Block Island Naturally
Article Credit: By Scott Comings | The Nature Conservancy
Block Island is a place where the human and natural communities are intricately linked. Nature is literally right out your door and whether you are a seasoned naturalist or new to the natural world there is so much to experience. Each season brings something new to enjoy on the island: in the spring there is the call of the spring peeper, the sea of white from the blooming shad bush and the return of striped bass; in the summer there is the sky dance of the northern harrier, blackberries ripen, and an amazing variety of salt water fish; in the fall, migratory songbirds and raptors return, monarch butterflies pass through and wildflowers abound; in the winter, seals are frequently seen sunning themselves on rocks and beaches, rafts of sea ducks return and snowy owls can often be seen.
Don’t let our size fool you! While Block Island is the smallest town in the smallest state, this 6,000-acre (9.5 square miles) island serves as an important offshore refuge for many of the species that were once common in southern New England. Thanks to the community-led conservation effort on the island, 47% of the island is now protected and there are ample opportunities to observe nature on the over 27 miles of hiking trails found throughout this wonderful place (be sure to grab a trail map from the Chamber of Commerce!). Read on to learn more about the island’s rich history, the many special plants and animals that are found here, and how and where you can explore the nature of Block Island.
The first land conserved for the public was Nathan Mott Park (now across from the airport) in 1941. Active conservation of the island began in 1972 when the Block Island Conservancy (the first land trust in Rhode Island) was formed to conserve Rodman’s Hollow. During this acquisition, The Nature Conservancy was invited to assist (and opened an office on the island in 1991) which started a partnership that continues to this day. In 1986 the Block Island Land Trust was formed, and it is one of only two municipal organizations funded through a land transfer tax in the state. Over the last 34 years these three organizations have worked closely together along with off-island partners like U.S. Fish and Wildlife Service, Audubon Society of Rhode Island, and R.I. Department of Environmental Management to conserve lands throughout the island for the benefit of people and nature. The effort ensures that this place will continue to be special for generations to come.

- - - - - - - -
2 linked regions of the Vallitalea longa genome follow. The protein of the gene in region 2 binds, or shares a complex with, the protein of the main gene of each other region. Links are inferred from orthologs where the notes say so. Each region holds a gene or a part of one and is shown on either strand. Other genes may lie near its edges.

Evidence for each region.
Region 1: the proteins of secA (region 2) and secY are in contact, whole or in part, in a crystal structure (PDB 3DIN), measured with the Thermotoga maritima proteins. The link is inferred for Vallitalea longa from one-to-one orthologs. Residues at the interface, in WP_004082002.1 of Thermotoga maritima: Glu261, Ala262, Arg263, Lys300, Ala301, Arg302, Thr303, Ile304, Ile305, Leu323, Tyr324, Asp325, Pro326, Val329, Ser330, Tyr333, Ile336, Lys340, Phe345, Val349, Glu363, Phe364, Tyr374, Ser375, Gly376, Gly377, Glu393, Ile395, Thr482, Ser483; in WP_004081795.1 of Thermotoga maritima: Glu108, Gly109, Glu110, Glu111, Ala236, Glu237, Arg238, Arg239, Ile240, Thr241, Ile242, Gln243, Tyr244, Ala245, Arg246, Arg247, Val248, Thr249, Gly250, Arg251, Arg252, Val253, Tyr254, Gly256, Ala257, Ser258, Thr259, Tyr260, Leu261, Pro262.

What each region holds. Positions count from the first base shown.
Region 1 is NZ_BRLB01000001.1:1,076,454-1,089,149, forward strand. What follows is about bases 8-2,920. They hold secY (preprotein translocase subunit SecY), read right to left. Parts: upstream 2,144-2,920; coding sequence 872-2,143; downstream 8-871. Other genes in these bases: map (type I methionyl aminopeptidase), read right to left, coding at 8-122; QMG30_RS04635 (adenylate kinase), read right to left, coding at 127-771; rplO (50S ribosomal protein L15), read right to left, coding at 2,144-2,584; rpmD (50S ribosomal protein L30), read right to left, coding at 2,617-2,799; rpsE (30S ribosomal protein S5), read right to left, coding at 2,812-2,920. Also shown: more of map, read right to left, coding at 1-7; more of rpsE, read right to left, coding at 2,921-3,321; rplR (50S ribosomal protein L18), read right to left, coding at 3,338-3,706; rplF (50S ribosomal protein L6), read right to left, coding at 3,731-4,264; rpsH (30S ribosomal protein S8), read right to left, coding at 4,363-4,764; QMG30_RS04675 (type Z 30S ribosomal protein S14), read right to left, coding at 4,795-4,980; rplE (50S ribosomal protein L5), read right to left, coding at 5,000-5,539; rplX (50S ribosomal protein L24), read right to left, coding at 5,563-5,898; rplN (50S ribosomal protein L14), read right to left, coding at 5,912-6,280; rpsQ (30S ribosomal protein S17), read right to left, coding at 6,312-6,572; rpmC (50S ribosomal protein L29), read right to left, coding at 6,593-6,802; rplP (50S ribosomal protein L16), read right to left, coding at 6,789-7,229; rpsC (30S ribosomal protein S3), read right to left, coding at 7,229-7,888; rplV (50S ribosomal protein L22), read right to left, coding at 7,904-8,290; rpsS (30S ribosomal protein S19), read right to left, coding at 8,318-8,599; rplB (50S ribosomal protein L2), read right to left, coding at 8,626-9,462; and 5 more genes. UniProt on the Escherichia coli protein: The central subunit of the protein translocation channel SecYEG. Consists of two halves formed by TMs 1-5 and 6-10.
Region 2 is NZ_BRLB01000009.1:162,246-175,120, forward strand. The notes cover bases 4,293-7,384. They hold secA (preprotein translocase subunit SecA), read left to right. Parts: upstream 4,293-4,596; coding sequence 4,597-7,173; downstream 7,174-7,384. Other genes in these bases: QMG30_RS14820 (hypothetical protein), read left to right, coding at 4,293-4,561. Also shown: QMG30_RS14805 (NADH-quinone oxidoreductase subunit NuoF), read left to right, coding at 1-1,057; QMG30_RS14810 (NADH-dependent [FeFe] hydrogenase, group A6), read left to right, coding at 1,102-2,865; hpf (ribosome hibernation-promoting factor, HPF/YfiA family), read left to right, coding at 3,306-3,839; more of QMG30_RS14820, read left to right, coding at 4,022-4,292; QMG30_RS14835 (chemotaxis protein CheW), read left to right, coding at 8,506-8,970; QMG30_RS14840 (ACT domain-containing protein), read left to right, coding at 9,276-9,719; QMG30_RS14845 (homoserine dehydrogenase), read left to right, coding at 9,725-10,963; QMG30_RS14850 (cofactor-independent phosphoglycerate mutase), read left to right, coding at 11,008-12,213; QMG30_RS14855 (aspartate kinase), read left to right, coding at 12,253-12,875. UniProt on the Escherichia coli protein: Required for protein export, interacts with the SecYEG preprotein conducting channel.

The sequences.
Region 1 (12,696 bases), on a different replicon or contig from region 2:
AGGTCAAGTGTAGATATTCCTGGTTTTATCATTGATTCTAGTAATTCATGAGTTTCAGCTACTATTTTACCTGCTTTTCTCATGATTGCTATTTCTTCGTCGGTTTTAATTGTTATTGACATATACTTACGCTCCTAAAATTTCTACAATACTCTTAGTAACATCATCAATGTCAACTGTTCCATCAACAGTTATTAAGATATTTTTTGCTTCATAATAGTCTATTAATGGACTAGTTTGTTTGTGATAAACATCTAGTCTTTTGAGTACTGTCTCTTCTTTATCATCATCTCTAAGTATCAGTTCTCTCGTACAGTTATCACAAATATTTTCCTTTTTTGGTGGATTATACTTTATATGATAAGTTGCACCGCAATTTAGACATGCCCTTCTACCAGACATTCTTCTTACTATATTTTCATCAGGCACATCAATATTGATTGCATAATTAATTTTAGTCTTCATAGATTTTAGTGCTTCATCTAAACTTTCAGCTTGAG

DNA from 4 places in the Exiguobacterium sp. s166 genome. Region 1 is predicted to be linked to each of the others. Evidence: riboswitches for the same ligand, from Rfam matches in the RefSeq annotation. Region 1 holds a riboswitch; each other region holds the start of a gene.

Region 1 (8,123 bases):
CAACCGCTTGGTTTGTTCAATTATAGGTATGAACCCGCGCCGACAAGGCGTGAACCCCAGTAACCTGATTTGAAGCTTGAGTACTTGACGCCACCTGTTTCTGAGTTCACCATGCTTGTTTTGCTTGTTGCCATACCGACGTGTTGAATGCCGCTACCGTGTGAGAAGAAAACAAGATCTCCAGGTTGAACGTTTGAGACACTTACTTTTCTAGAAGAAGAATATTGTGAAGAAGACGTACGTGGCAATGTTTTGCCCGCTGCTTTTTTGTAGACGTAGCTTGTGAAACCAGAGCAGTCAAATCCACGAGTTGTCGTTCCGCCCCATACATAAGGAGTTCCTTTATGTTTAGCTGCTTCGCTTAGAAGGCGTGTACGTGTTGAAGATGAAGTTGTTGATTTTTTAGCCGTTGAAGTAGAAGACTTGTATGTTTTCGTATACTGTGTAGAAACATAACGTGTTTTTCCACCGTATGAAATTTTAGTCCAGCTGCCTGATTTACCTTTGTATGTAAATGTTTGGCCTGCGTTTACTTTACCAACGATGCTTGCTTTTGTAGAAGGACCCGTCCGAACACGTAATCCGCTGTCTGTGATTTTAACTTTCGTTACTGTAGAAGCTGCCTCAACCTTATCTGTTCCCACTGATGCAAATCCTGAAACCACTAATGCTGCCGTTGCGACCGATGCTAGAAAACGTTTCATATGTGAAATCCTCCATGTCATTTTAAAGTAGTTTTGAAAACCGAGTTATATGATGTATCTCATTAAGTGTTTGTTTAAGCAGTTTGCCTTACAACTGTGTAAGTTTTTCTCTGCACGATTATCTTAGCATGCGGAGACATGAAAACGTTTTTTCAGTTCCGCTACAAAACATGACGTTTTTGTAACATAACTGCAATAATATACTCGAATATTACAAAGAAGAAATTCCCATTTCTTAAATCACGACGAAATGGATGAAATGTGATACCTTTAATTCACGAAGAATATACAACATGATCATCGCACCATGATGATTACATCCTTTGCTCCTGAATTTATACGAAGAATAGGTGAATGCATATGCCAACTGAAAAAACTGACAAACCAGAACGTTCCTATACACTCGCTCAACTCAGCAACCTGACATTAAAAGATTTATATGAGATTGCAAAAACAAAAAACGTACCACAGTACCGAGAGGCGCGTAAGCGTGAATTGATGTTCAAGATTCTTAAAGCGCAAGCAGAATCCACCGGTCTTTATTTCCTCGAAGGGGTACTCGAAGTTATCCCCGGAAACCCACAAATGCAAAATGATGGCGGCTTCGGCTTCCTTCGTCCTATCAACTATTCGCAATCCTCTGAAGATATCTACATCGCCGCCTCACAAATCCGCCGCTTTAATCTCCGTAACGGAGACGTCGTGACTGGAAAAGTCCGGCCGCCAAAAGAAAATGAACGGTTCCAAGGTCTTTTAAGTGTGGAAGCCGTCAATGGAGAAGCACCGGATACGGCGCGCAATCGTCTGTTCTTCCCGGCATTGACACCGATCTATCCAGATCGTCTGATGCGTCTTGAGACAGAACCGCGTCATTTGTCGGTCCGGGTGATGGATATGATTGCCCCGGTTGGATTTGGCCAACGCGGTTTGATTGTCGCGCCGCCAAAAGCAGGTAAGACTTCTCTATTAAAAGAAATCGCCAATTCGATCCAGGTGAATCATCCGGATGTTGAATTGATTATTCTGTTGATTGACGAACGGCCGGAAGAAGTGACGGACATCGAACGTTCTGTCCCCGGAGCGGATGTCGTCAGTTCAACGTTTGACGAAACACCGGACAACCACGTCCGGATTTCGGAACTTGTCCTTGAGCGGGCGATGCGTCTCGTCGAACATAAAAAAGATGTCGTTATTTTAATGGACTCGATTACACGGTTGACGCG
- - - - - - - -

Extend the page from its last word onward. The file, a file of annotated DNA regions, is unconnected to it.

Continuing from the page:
It is easy to get the three on-island conservation organizations confused but there are some key differences. The Block Island Conservancy is a local grassroots group with a mission to protect Block Island’s natural heritage, rural character, and access to its resources and the organization is funded through private donations. The Nature Conservancy is the world’s largest conservation organization dedicated to conserving the lands and waters on which all life depends and is also funded through private donations. The Block Island Land Trust is a municipal group focused on acquiring, holding, and managing property on Block Island for agricultural, aquifer protection, wildlife conservation and public recreational use. They are funded though a 3% tax (paid by the buyer) on all transfers of property. For most of the conservation activities on the island the three groups work together to maximize our impact.